Beneath the Moon, Beyond the Stars Buck Busfield’s new play—bearing a somewhat unwieldy title—is a welcome change of pace for the B Street Theatre, which has relied a bit too heavily on lighthearted shows of late. This one’s a bittersweet story of espionage with a British twist, set against the backdrop of World War II. An attractive young woman, skilled in languages but inexperienced as a spy, is selected for a high-risk mission into Nazi-occupied France. Busfield, as playwright and director, develops the atmosphere of tension that the situation implies. But, more important, he brings out a depth and humanity in his characters that hasn’t been evident in his earlier comedies, as the plot evolves from spy vs. spy into an illuminating tale of personal sacrifice and forgiveness, with spiritual overtones. The cast of eight (including six Equity actors) is also larger than the typical B Street show, giving the production an additional sense of dimension. It’s a smart, well-executed piece with a touching ending, displaying a dramatic side of Busfield as a playwright that we haven’t seen before. B Street Theater, 6:30 p.m. Tuesday and Wednesday; 8 p.m. Friday; 5 p.m. and 9 p.m. Saturday; 2 p.m. Sunday. $9.75-$19.50. 2711 B St. 443-5300. Through April 22. J.H.
Chicago Conspiracy Trial Frank Condon’s spectacular production is not only the biggest show in town, but probably the best as well. The play recreates the trial of eight activists in the aftermath of the infamous 1968 Democratic Convention—with the audience as jury. The script is drawn from actual testimony and ranges from enormously funny political satire to bone-chilling scenes of a black defendant bound and gagged in court. The show is vastly entertaining as courtroom drama documenting a bizarre trial. But it’s also a passionate defense of free speech and also sheer lunatic fun as the more flamboyant radicals show off. The cast is enormous, featuring numerous strong performances by local actors. Highly, highly recommended. River Stage, 7:30 p.m. Thursday; 8 p.m. Friday and Saturday; 2 p.m. Sunday. $12-$14. Cosumnes River College, 8401 Center Parkway. 691-7364. Through April 22 (no performances Easter week). J.H
Move Over Mrs. Markham Champagne, slamming doors, characters in underwear chasing each other round a big oval bed. … It’s British sex farce at Garbeau’s. Director Jack Lynn and lead actress Claire Lipschultz are better known for their serious work, but their timing’s crisp in this comedy and the supporting cast is good. Multiple levels of deception and jealousy result in some delicious situations in the second half. The script (oft produced at comedy houses around the country) works the formula effectively, and the show fits nicely into the dinner theater ambiance. It may not be high art, but it’s fun while it lasts. Garbeau’s Dinner Theater, 8 p.m. Thursday through Saturday (dinner seating at 6 p.m.); 12:30 p.m. Sunday (brunch seating at 11 a.m.). $15-$32. Old Nimbus Winery building, 12401 Folsom Blvd., Rancho Cordova (near the Highway 50/Hazel Avenue exit). 985-6361. Through April 29. J.H.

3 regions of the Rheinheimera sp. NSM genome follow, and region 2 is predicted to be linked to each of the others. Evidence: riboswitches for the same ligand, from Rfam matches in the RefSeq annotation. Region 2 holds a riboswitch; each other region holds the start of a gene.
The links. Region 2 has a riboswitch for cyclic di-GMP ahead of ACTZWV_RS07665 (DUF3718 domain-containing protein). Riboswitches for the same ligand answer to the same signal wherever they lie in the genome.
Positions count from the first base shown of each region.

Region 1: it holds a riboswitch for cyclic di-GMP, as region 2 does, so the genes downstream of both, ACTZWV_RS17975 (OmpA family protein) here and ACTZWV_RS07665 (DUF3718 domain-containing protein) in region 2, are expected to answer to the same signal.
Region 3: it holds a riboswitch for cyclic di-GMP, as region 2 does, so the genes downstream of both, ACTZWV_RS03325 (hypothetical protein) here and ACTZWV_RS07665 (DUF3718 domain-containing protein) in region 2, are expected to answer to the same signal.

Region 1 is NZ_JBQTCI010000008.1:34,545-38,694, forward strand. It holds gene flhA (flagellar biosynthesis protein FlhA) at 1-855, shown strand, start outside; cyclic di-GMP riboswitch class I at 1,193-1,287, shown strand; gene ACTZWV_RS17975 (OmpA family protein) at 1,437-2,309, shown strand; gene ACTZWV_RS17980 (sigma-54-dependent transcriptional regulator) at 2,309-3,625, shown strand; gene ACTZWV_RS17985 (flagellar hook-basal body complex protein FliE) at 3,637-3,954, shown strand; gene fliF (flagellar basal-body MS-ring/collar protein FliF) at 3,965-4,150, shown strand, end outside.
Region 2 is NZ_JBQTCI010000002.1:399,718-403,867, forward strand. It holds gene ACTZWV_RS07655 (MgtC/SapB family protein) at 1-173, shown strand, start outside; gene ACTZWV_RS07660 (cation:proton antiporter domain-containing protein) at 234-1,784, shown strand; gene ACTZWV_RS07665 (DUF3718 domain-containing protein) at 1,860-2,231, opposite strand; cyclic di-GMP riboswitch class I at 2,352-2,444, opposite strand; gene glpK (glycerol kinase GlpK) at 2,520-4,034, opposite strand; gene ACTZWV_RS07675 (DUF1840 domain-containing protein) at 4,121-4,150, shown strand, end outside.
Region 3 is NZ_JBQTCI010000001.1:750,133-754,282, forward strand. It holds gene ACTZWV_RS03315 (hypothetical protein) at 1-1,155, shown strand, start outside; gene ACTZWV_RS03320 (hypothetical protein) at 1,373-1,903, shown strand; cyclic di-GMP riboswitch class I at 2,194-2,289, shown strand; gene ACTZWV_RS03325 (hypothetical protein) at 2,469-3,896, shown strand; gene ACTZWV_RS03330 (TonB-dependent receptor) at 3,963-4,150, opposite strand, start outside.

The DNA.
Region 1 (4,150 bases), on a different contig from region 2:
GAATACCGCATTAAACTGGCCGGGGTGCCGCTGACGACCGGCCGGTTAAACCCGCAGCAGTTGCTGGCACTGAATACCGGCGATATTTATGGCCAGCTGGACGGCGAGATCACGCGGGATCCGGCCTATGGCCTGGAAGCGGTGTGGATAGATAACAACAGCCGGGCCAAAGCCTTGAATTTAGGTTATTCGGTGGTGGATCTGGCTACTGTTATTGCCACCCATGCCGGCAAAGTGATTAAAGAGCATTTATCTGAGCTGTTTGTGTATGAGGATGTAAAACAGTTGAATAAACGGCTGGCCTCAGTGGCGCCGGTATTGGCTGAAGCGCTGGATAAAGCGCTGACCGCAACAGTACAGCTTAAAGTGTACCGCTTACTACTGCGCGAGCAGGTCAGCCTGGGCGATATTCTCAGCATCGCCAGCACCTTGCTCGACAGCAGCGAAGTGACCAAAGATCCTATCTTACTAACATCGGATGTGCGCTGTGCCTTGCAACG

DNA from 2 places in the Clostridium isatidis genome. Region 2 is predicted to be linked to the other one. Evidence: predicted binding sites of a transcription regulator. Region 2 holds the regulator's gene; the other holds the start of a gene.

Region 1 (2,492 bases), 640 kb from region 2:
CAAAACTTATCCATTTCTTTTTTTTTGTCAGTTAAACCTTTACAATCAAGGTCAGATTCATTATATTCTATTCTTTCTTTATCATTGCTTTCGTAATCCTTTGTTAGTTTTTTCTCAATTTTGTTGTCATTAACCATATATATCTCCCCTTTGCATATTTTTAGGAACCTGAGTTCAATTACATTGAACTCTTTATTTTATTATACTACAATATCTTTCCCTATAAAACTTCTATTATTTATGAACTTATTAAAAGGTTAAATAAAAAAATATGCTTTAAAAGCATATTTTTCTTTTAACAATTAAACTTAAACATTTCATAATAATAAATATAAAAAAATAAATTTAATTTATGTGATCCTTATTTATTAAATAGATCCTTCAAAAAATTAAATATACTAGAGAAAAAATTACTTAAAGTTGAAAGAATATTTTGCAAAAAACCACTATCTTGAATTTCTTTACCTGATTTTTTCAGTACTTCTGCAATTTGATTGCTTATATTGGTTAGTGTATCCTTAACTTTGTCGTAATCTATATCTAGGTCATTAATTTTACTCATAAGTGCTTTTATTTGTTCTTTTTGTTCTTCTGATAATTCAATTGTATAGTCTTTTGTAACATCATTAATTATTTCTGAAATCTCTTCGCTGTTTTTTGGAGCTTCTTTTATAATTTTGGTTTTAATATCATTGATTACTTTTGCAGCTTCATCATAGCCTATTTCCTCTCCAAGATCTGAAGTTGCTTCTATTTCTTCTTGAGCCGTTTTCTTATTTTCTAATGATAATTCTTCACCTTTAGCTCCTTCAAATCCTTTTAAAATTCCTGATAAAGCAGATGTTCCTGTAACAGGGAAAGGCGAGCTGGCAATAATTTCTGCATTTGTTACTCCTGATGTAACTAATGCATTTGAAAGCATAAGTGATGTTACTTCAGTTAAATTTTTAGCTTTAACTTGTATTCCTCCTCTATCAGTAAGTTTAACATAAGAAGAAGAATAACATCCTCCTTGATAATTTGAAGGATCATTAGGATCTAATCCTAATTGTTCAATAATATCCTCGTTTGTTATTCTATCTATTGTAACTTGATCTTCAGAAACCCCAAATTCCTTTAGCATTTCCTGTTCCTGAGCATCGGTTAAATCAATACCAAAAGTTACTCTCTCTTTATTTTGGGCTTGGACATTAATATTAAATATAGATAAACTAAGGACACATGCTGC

Bite Me, Cleopatra Wonder what happens behind the scenes during a production of, say, Shakespeare’s Antony and Cleopatra? Here’s a comedy that addresses that premise; it’s written and directed by local actor, director and playwright Luther Hanson. Clever writing, subtle—and not so subtle—humor and a perfectly selected cast (Stephanie Gularte, Christine Nicholson, Tasmyn Dillow, Martha Omiyo Kight) makes this production a laugh riot from beginning to end. Perhaps the best offering from Synergy Stage this season, Bite Me, Cleopatra should prove to be a sheer delight for any theatergoer. Antony and Cleopatra has long been one of Shakespeare’s most famous and respected works, yet after Bite Me, Cleopatra one will be hard-pressed to watch it again and keep a straight face. Delta King Theatre, 7:30 p.m. Friday, Saturday, Sunday, $14-$41. 1000 Front Street, Old Sacramento. 995-5464. Through April 28. M.B.C.
The Substance of Fire Vista Players, under director Aram Kouyoumdjian, scores another success with this drama about a New York publisher who’s taken his respected firm to the brink of bankruptcy by focusing on scholarly but uncommercial titles about the Holocaust. In the opening act, he’s challenged for control of the firm—a tense standoff in which the old man systematically slights his children and their accomplishments. In the second half, the unrepentant father is living bitterly on the edge of poverty. He gets a visit from a social worker who, as it turns out, has also fallen from the realm of high society. Ed Claudio and Jan Ahders head a well-chosen cast in this studio production of a serious script by Jon Robin Baitz. Actors Theatre, 8 p.m. Friday and Saturday; 2 p.m. Sunday (4/22 only), $12. 1616 Del Paso Blvd. (near Arden), (916) 498-0477. Through April 28. J.H.